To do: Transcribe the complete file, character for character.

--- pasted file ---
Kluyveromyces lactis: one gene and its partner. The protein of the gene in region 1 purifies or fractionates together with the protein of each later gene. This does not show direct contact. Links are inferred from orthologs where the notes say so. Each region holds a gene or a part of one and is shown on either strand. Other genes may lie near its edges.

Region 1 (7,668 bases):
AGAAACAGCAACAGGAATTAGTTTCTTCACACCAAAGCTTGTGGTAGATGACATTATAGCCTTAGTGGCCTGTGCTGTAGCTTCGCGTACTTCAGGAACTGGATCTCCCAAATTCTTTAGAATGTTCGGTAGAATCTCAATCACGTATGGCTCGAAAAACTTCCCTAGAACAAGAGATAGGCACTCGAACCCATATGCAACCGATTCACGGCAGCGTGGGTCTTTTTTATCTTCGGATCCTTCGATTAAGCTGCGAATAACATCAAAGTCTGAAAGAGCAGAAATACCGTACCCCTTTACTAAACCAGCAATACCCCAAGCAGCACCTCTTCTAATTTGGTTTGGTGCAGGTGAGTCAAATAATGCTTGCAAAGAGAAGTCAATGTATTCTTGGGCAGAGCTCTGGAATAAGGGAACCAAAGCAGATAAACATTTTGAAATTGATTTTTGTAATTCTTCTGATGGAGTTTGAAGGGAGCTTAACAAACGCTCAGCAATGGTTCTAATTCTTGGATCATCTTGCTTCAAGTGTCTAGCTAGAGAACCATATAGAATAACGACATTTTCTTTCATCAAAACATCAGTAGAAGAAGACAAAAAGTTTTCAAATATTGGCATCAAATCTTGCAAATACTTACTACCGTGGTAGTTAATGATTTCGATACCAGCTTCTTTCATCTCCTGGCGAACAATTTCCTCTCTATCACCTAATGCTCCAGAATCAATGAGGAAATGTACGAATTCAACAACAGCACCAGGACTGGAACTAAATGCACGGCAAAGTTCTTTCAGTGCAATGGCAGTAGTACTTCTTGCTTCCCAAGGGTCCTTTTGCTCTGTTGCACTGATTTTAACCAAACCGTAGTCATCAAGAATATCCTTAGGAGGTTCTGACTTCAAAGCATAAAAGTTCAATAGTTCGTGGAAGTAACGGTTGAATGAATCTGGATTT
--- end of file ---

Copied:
Kluyveromyces lactis: one gene and its partner. The protein of the gene in region 1 purifies or fractionates together with the protein of each later gene. This does not show direct contact. Links are inferred from orthologs where the notes say so. Each region holds a gene or a part of one and is shown on either strand. Other genes may lie near its edges.

Region 1 (7,668 bases):
AGAAACAGCAACAGGAATTAGTTTCTTCACACCAAAGCTTGTGGTAGATGACATTATAGCCTTAGTGGCCTGTGCTGTAGCTTCGCGTACTTCAGGAACTGGATCTCCCAAATTCTTTAGAATGTTCGGTAGAATCTCAATCACGTATGGCTCGAAAAACTTCCCTAGAACAAGAGATAGGCACTCGAACCCATATGCAACCGATTCACGGCAGCGTGGGTCTTTTTTATCTTCGGATCCTTCGATTAAGCTGCGAATAACATCAAAGTCTGAAAGAGCAGAAATACCGTACCCCTTTACTAAACCAGCAATACCCCAAGCAGCACCTCTTCTAATTTGGTTTGGTGCAGGTGAGTCAAATAATGCTTGCAAAGAGAAGTCAATGTATTCTTGGGCAGAGCTCTGGAATAAGGGAACCAAAGCAGATAAACATTTTGAAATTGATTTTTGTAATTCTTCTGATGGAGTTTGAAGGGAGCTTAACAAACGCTCAGCAATGGTTCTAATTCTTGGATCATCTTGCTTCAAGTGTCTAGCTAGAGAACCATATAGAATAACGACATTTTCTTTCATCAAAACATCAGTAGAAGAAGACAAAAAGTTTTCAAATATTGGCATCAAATCTTGCAAATACTTACTACCGTGGTAGTTAATGATTTCGATACCAGCTTCTTTCATCTCCTGGCGAACAATTTCCTCTCTATCACCTAATGCTCCAGAATCAATGAGGAAATGTACGAATTCAACAACAGCACCAGGACTGGAACTAAATGCACGGCAAAGTTCTTTCAGTGCAATGGCAGTAGTACTTCTTGCTTCCCAAGGGTCCTTTTGCTCTGTTGCACTGATTTTAACCAAACCGTAGTCATCAAGAATATCCTTAGGAGGTTCTGACTTCAAAGCATAAAAGTTCAATAGTTCGTGGAAGTAACGGTTGAATGAATCTGGATTT